You can write in first person (“I am sitting at my desk, which is littered with papers and old coffee cups.”), or write in third person, simply describing what you see (“The room is bleak and empty except for one old wooden chair.”).
Challenge yourself to use descriptive language to set the scene.
Rather than saying, “The light is shining through the window,” you might say, “The morning sun is streaming through the window, spotlighting a million dancing dust particles and creating mottled shadows on my desk.”
Whether you write fiction or non-fiction, you want to write intriguing descriptions that invite the reader into the setting so they can “see” what you see.
10. Pick a number.
Even numbers can serve to inspire writing. This exercise combines numbers with something else you probably have at your disposal.
Pick a random number between 1 and 30. We’ll call it number n. Then look to your bookshelf (real or virtual) and choose the nth book.
(Note: If you have more than 30 books on your shelf, you can choose a bigger number).
Then you’d open that book to the nth page and go to the nth sentence on that page.
Write that sentence down and make it the first sentence of a new freewriting exercise. Just write whatever comes to mind for the next sentence and the one after that, and so on.
Write at least as many sentences as the number you chose.
11. Describe a dream of yours — or the life of your dreams.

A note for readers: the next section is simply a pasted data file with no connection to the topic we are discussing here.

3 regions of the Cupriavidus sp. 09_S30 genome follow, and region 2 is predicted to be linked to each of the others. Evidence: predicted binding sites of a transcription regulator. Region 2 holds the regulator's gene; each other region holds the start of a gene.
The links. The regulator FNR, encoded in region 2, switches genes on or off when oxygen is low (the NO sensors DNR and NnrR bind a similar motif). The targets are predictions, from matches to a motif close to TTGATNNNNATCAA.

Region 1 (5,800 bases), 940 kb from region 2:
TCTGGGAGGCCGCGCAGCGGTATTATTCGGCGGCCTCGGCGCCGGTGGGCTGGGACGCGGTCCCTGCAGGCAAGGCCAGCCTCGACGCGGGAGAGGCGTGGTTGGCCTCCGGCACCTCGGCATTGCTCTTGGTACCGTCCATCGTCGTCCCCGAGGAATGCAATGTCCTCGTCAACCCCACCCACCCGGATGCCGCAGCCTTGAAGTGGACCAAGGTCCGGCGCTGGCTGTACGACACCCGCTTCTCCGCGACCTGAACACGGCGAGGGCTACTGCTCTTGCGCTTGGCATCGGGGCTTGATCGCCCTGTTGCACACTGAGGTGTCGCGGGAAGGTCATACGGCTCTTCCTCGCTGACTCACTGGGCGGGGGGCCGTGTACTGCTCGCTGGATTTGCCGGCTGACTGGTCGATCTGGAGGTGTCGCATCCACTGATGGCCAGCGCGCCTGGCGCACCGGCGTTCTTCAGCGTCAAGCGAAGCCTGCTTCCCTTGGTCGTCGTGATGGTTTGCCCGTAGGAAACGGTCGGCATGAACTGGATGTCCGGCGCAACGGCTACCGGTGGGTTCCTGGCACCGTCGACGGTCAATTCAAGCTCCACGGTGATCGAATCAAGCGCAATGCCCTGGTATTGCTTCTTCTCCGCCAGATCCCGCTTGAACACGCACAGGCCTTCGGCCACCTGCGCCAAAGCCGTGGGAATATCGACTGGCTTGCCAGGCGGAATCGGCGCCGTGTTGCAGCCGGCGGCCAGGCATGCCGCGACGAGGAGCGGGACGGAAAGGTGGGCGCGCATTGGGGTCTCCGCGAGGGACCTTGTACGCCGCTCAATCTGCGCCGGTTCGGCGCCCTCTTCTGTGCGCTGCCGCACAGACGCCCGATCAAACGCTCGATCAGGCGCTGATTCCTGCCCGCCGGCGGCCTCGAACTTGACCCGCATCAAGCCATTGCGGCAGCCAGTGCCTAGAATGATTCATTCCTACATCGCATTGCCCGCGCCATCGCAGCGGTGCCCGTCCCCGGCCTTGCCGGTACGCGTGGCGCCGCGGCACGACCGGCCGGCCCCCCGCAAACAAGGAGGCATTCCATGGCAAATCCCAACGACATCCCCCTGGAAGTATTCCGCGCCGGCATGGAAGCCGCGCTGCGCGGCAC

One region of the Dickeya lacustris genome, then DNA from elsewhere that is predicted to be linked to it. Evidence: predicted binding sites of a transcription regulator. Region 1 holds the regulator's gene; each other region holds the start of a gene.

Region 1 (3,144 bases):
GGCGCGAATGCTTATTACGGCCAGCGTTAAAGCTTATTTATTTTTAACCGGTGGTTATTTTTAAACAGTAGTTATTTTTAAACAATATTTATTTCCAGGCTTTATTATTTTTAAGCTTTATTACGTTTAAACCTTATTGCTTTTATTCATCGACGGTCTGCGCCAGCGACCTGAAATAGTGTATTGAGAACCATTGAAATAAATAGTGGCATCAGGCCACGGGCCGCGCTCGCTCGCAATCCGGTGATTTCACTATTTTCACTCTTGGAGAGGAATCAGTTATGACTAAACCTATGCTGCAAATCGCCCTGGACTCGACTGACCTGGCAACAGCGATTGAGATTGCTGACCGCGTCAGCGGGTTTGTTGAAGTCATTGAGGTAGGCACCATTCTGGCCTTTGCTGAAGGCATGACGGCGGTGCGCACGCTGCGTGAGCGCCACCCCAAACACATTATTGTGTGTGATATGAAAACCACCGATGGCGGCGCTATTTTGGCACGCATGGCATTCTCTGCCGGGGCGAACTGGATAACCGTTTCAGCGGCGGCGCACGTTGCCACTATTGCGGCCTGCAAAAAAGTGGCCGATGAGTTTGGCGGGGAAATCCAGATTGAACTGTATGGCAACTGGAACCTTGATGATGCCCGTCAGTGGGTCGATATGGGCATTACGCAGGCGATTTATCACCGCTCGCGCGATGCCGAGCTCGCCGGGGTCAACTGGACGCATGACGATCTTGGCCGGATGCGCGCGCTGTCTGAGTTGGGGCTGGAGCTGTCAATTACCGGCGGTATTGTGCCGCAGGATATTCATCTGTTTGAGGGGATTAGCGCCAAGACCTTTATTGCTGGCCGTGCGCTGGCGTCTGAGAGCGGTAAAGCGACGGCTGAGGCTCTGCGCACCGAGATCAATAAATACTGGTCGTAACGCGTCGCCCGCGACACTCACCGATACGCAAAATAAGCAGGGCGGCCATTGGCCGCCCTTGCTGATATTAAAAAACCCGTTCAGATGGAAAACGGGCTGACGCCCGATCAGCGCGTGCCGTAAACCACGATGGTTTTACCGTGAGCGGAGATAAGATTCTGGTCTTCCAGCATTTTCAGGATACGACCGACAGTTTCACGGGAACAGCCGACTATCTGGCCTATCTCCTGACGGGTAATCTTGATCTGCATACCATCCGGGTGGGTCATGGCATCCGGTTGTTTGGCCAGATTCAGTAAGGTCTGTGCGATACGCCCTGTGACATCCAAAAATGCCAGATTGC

Think of a dream you remember and describe it in as much detail as you can recall.
From there, you can take that dream and turn it into a story or play with possible interpretations — serious or just for fun.
Or you can write about the life you dream of living. Describe a perfect day in that life, from the time you wake up to the time you lie back down.
Describe the home in which you live or the places you want to go. Imagine you’re living there in the locale of your choice for as long as you wish.
Don’t bother trying to make it sound realistic.
Just let the words flow, and enjoy the ride. Part of the fun of learning how to practice writing fiction is letting your imagination take over — without any heckling from your inner editor.
No matter how experienced you are as a writer, you can always improve and tap deeper into the wellspring of your own creativity. You can always learn new ways to express yourself and delight your reader.
View these writing exercises as a means to opening doors of insight and imagination and enjoy the process of becoming a better writer.